Man in personal protective equipment (glasses, gloves, cap, and coat) watching plants go through a piece of machinery.
Canada Approves World’s First Plant-Based COVID-19 Vaccine
Canada has ordered 76 million doses of Covifenz, the main ingredient of which was manufactured in the leaves of a tobacco relative.
ABOVE: Medicago
Canada Approves World’s First Plant-Based COVID-19 Vaccine
Canada Approves World’s First Plant-Based COVID-19 Vaccine

Canada has ordered 76 million doses of Covifenz, the main ingredient of which was manufactured in the leaves of a tobacco relative.

Canada has ordered 76 million doses of Covifenz, the main ingredient of which was manufactured in the leaves of a tobacco relative.

ABOVE: Medicago

biotechnology

Top 10 Innovations 2021
2021 Top 10 Innovations
The Scientist Staff | Dec 1, 2021
The COVID-19 pandemic is still with us. Biomedical innovation has rallied to address that pressing concern while continuing to tackle broader research challenges.
photograph of a woman wearing a face mask embedded with SARS-CoV-2 sensors
Researchers Create Pathogen-Sensing Face Mask
Annie Melchor | Jul 5, 2021
The masks contain freeze-dried, cell-free biosensors, enabling them to detect pathogens including SARS-CoV-2.
Women looks at computer screen in a lab coat and mask
Quest for Research Freedom Fuels African Biotech Boom
Linda Nordling | Jul 1, 2021
Tired of dancing to the tunes of international funders, and doubtful that long-promised national grants will come, a handful of African biomedical scientists have turned to private investors to bankroll their dreams of autonomy in the lab.
Opinion: Europe Is Sinking Biotech—Again
Robert Paarlberg | Feb 1, 2021
Scientifically groundless regulations could undercut the potential of gene-edited crops, much as they have with GMOs.
FDA Clears Genetic Modification in Pigs for Biomedicine and Food
Catherine Offord | Dec 15, 2020
The decision, which concerns the removal of a sugar molecule on the surface of cells in a line of domestic pigs, marks the first time an approval has been granted for both purposes simultaneously.
Image of the Day: Defective Cilia
Amy Schleunes | Apr 7, 2020
Super-resolution imaging identifies abnormalities in the hair-like protrusions on a cell’s surface and may help facilitate earlier detection of primary ciliary dyskinesia.
Image of the Day: Synthetic Scaffolds
Amy Schleunes | Feb 27, 2020
Three-dimensional polymer matrices offer researchers a new representation of the extracellular matrix that can be used to study the growth of cancer cells.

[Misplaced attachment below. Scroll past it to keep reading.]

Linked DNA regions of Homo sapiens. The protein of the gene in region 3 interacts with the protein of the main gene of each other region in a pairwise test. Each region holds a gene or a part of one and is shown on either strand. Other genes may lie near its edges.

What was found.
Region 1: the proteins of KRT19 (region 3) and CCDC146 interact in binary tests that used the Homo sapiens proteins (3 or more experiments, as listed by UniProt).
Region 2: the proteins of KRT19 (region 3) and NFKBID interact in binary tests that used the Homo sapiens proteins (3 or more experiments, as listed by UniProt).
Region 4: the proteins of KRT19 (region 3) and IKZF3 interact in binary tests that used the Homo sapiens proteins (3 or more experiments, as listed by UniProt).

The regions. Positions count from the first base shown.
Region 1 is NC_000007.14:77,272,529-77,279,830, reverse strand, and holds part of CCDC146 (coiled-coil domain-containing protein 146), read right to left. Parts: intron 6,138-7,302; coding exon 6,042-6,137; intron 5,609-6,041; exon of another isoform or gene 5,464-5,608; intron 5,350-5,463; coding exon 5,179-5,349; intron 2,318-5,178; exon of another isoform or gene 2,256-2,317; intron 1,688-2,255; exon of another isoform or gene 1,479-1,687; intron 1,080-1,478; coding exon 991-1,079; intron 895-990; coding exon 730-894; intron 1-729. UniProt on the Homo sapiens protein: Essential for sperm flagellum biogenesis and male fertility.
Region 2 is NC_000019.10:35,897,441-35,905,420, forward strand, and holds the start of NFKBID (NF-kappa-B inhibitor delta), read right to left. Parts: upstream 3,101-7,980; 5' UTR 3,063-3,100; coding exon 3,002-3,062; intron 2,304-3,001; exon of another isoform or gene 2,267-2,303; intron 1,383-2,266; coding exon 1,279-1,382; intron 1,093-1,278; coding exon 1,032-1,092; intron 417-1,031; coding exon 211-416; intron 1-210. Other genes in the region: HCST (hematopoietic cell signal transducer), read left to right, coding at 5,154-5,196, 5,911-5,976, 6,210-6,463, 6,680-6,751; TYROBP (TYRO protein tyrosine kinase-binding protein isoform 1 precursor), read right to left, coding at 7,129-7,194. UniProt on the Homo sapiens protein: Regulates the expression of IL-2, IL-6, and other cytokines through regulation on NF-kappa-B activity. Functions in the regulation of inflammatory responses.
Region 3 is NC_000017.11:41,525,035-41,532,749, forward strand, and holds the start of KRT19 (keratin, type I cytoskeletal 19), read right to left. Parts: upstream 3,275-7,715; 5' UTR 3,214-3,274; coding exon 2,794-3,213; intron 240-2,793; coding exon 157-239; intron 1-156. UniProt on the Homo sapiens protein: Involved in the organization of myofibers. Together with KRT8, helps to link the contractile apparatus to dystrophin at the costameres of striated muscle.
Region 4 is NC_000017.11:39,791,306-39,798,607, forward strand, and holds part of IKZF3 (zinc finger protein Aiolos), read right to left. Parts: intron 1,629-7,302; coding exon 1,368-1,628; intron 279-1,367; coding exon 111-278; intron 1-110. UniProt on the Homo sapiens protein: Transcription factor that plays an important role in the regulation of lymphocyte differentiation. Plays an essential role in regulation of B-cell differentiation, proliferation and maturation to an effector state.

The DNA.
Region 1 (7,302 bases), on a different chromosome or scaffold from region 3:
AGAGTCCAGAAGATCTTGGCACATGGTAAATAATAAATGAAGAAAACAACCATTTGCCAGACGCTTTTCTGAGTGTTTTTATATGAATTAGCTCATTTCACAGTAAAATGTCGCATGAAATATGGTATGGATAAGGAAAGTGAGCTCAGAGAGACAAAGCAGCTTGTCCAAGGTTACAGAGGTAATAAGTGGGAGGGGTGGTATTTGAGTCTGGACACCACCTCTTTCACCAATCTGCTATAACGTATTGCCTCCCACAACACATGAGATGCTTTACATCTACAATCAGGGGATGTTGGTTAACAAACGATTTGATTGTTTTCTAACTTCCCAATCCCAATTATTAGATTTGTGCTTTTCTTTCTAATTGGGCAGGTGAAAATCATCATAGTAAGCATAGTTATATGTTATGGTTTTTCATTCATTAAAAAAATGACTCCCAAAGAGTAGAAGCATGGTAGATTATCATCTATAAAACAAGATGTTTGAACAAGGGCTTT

buri recombinetics hornell cow hereford bull polled genetically engineered talens gmo cattle livestock
Genome-Edited Hornless Cows’ Offspring Are Healthy: Study
Kerry Grens | Oct 9, 2019
All six calves inherited the gene for preventing horn growth, but four also got a piece of the plasmid used to introduce the sequence to their dad—complicating regulatory approval.
New Tissue Clearing Methods Offer a Window into the Brain
Andy Tay | Oct 1, 2019
Researchers are developing a variety of approaches for clearing neural tissue to get a better view of the brain’s circuitry.
Timing and Order of Molecular Events Recorded in Live Cells’ DNA
Ruth Williams | Aug 22, 2019
Genetic engineers have co-opted base editing machinery to enable information storage and processing in the DNA of bacterial and mammalian cells.
cryopreservation facility
Immune Cell Bank Bets on Future CAR T Success
Nicoletta Lanese | Aug 16, 2019
The company Cell Vault offers to hold consumers’ T cells for later use, but scientists suggest the service would benefit very few users.
Extended Until August 19: Enter Our Top 10 Innovations Contest Today
The Scientist Staff | Aug 12, 2019
Submit your new product by the end of the day Monday to have a chance at being selected for a coveted spot in The Scientist's 2019 competition.
LOCKR de novo protein designed to function as a molecular switch
Designer Protein Acts as a Switch for Cellular Circuitry
Nicoletta Lanese | Jul 25, 2019
Unlike biotech tools adapted from nature, the invention was entirely conceived by humans and represents one of the few proteins made from scratch in the lab.
probe alkaline pools
The Hunt for Electrically Active Microbes
Shawna Williams | Jun 1, 2019
A new portable instrument could help to lure useful bugs in from the wild.
FDA Approves Gene Therapy for Spinal Muscular Atrophy
Ashley Yeager | May 27, 2019
At $2 million for a single dose, Novartis’s Zolgensma is the most expensive medicine to date, but still less expensive over a lifetime than another approved drug for the rare genetic disease.
two men carry large tusks over a beach
Genesis 2.0 Is a Beautifully Shot, Cautionary Tale About Biotechnology
Shawna Williams | Jan 2, 2019
The documentary weaves together a hunt for mammoth tusks in the Arctic with scenes from the front lines of synthetic biology.
Solar-Powered Yeast Are More Efficient Drug Factories
Ruth Williams | Nov 15, 2018
Researchers have outfitted brewer’s yeast with light-harvesting semiconductors to boost chemical productivity.
Anti-CRISPR Proteins Found that Block Cas12a Nuclease
Ashley Yeager | Sep 6, 2018
Using bioinformatics, two teams of scientists identified inhibitory proteins for Cas9’s relative.
Synthetic Bacteria Help Treat Phenylketonuria in Mice
Diana Kwon | Aug 17, 2018
The genetically engineered probiotic, already in clinical trials, may ease patients’ strict dietary regimes.